- Eric Yuan, the founder and CEO of video conferencing startup Zoom Technologies, Inc., built a $US35 billion video conferencing empire in nine years.
- Yuan got the idea for Zoom while trying to find a way to connect with his long-distance girlfriend.
- The 50-year-old billionaire’s net worth jumped 396.5% to $US17.7 billion in 2020 so far, as the rest of the world suffers through an economic crisis caused by the coronavirus pandemic.
- Even before the pandemic brought international travel to a halt, Yuan almost never took work trips. He insisted on taking Zoom calls with clients so he could spend more time with his kids.
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The coronavirus crisis has eliminated millions of Americans’ sources of income, but not Eric Yuan’s.
Yuan is the founder of video conferencing app Zoom. Even before the outbreak of the coronavirus forced people to work and socialise primarily online, Zoom’s share price grew exponentially. Less than two years after joining the three-comma club, Yuan has amassed a fortune of over $US17 billion, according to the Bloomberg Billionaires Index. He also now officially ranks on the Forbes 400, making him one of the richest people in the US.
Yuan declined to comment on his net worth, career, or personal life when reached by Business Insider in April, saying through a representative that he was busy working 18-hour days at Zoom.
Keep reading to learn more about Zoom billionaire Eric Yuan.
Eric Yuan, 50, is one of only a handful of Chinese Americans to lead a major Silicon Valley company.
Yuan has an undergraduate degree in applied mathematics and a master’s degree in engineering, Bloomberg reported. Yuan spent four years working in Japan after graduation but was inspired to move to California’s Silicon Valley to work for an internet startup after listening to Bill Gates give a speech about the dot-com bubble, according to Bloomberg.
The United States denied Yuan’s visa application eight times before allowing the future billionaire to move to California in 1997, Fortune reported. Yuan was 27 at the time, according to CNBC. Yuan told The Financial Times that he had a disagreement with the immigration official who processed his application.
Yuan has worked in teleconferencing since he arrived in the United States.
Yuan spoke little English when he first came to the United States, so he put all his attention on work, CNBC reported. “For the first several years, I was just writing code and I was extremely busy,” Yuan said, according to CNBC. Playing pick-up soccer was one of Yuan’s only hobbies during that time, according to Forbes.
Before founding Zoom, Yuan was a vice president at telecommunications equipment company Cisco Systems. Yuan worked for another videoconferencing company called WebEx that was acquired by Cisco in 2007.
Yuan got the idea for Zoom while trying to find a way to connect with his long-distance girlfriend.
Back when he still lived in China, Yuan and his girlfriend were enrolled in two different colleges that were separated by a 10-hour train ride, according to Fortune. The two later got married.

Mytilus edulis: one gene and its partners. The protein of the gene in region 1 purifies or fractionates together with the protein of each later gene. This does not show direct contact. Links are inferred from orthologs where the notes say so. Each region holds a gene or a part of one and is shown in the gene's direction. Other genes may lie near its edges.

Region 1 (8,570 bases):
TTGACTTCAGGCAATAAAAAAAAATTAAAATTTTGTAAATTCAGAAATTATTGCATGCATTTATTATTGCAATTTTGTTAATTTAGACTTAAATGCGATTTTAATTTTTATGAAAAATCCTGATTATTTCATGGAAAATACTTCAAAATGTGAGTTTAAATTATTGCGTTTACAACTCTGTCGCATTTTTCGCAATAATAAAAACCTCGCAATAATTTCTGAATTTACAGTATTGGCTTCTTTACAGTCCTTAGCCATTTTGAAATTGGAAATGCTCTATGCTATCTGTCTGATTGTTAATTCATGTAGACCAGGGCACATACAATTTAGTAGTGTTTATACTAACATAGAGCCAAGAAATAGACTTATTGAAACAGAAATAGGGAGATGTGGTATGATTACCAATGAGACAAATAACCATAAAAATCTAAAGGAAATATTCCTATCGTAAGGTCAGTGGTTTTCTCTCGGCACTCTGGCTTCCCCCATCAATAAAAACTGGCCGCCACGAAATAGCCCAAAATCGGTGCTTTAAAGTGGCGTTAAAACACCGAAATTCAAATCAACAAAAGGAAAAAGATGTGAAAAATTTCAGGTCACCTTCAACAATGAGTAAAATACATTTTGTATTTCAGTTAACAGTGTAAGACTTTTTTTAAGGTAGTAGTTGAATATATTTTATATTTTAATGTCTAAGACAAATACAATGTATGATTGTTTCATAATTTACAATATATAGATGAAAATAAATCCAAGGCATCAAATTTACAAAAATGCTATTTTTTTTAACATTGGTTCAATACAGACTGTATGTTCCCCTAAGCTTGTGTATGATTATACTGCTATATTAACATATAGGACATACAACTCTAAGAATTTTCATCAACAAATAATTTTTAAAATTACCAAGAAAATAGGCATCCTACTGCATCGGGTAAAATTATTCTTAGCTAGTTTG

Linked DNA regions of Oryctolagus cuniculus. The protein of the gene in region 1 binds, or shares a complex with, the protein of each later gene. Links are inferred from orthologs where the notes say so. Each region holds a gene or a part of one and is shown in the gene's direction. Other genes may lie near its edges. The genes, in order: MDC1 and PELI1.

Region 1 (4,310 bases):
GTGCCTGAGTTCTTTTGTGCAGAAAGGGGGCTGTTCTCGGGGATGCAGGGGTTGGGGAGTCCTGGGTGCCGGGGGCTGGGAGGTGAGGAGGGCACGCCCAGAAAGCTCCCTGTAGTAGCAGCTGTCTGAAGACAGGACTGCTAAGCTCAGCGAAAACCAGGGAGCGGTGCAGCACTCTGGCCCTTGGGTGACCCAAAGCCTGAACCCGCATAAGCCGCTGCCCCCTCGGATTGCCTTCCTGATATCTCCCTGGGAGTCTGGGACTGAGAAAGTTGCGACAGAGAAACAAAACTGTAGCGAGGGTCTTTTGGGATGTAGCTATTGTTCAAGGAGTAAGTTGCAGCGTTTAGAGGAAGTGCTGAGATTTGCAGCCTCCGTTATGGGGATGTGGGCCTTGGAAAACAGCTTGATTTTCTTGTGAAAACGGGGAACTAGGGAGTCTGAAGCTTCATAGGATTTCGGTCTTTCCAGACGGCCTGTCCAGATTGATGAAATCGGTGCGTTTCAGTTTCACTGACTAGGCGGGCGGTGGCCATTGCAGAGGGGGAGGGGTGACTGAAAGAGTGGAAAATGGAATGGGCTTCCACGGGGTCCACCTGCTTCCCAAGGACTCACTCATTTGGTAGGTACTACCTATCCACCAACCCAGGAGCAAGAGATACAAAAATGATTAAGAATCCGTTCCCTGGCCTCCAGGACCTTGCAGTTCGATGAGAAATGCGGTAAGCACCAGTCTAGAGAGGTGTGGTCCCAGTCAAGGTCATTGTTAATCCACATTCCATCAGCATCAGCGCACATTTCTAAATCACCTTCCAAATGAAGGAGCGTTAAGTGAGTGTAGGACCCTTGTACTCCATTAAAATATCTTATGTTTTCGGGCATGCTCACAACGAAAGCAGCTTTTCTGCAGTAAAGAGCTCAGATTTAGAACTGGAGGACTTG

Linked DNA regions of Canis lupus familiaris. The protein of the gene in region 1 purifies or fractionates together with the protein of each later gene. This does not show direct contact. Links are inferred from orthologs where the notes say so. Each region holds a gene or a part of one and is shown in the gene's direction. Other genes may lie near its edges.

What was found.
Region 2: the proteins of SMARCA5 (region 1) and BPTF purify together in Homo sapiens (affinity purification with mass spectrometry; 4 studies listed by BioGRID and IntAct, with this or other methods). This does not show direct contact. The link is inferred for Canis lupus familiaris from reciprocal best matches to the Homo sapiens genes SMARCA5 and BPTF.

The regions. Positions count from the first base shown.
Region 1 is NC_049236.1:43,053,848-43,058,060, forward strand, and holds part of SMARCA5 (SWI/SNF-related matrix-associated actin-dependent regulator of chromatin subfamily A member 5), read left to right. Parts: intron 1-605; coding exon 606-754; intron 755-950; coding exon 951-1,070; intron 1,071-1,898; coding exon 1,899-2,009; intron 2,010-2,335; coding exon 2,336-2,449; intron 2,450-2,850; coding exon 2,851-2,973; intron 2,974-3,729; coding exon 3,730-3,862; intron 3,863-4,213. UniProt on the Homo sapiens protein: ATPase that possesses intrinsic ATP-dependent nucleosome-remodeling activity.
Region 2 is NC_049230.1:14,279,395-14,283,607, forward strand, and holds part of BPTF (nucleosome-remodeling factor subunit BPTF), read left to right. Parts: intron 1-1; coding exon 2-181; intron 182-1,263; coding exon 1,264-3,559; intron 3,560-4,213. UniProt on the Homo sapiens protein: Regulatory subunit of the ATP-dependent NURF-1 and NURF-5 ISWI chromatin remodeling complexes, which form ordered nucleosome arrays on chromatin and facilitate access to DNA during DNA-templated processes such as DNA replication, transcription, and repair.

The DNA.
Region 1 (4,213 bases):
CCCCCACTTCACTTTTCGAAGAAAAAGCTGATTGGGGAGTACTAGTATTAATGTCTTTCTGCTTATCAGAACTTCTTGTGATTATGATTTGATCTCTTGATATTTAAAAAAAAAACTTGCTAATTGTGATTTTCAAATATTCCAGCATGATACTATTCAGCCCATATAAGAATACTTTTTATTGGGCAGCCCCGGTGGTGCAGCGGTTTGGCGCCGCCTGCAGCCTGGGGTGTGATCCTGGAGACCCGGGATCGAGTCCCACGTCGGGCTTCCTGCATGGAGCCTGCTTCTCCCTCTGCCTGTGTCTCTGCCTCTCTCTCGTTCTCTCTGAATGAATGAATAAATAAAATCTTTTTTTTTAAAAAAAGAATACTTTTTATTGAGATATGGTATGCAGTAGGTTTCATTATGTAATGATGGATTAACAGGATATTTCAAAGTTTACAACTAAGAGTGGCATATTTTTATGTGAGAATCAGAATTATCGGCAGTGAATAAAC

“I was only able to see her twice a year and it took more than 10 hours to get there by train,” Yuan told Forbes in 2017. “I was young then – 18 or 19 years old – and I thought it would be fantastic if in the future there was a device where I could just click a button and see her and talk to her.”
The experience gave Yuan the idea to incorporate video into telephone-based conferencing systems like Cisco’s, Bloomberg reported. Yuan also wanted to make a more user-friendly conferencing system that was fun to use, according to CNBC. Zoom is known for its virtual backgrounds, which allows users to make it appear as if they are on the beach or in front of the Golden Gate Bridge.
Yuan initially struggled to find support for his video conferencing startup.
Yuan pitched Cisco a new, smartphone-friendly video conferencing system in 2011, The Financial Times reported. When his bosses shot him down, Yuan left Cisco to found Zoom.
“Cisco was more focused on social networking, trying to make an enterprise Facebook,” Yuan told Forbes. “Cisco made a mistake. Three years after I left, they realised what I said was right.”
Yuan also couldn’t convince any investors to back his new venture, so he borrowed money from friends and family to launch Zoom, according to The Financial Times.
“They thought the market is so crowded, the game is over,” Yuan told The Financial Times.
After receiving countless rejections, Yuan “changed his screensaver to ‘It can’t be done’ and kept working,” Santi Subotovsky, a partner at Zoom investor Emergence Capital, told CNBC in 2019.
During Zoom’s early days, the former engineer was involved in every part of the business — including customer service.
“During the early stages of Zoom, I personally emailed every customer who cancelled our service,” Yuan said in an interview with Thrive Global in 2017. “One customer replied to my note and accused me of sending auto-generated emails “impersonating” the CEO – he said Zoom was a dishonest company! I wrote back that the email was indeed from me, and that it wasn’t generated by one of our marketing tools. He still didn’t believe me, so I wrote back again and offered to meet him on a Zoom call right that minute to prove it was me writing the emails. That call never did take place, but he stopped accusing Zoom of being dishonest!”
Yuan became a billionaire after Zoom’s initial public offering in April 2019.